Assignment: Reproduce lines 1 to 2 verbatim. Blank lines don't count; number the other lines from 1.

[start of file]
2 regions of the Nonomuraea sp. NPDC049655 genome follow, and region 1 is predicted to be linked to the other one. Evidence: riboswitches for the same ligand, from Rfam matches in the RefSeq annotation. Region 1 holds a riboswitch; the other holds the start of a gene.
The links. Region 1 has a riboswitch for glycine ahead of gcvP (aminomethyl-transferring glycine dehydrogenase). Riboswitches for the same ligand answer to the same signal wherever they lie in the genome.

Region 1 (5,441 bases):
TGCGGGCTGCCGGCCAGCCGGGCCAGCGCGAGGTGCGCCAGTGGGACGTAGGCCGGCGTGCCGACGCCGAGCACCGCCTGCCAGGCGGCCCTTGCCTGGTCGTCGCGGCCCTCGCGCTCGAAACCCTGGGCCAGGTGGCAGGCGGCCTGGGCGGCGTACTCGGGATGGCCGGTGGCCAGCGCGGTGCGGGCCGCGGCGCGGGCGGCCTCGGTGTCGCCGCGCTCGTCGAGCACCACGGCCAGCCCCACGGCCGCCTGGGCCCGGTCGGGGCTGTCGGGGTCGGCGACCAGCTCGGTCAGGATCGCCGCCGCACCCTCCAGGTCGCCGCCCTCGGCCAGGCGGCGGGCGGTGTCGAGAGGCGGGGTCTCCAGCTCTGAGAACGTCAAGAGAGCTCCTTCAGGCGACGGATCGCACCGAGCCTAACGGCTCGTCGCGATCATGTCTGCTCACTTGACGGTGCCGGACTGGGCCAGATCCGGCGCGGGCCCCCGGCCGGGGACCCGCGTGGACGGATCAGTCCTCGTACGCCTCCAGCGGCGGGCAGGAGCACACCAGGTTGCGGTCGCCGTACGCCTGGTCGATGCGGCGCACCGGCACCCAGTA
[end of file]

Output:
2 regions of the Nonomuraea sp. NPDC049655 genome follow, and region 1 is predicted to be linked to the other one. Evidence: riboswitches for the same ligand, from Rfam matches in the RefSeq annotation. Region 1 holds a riboswitch; the other holds the start of a gene.
The links. Region 1 has a riboswitch for glycine ahead of gcvP (aminomethyl-transferring glycine dehydrogenase). Riboswitches for the same ligand answer to the same signal wherever they lie in the genome.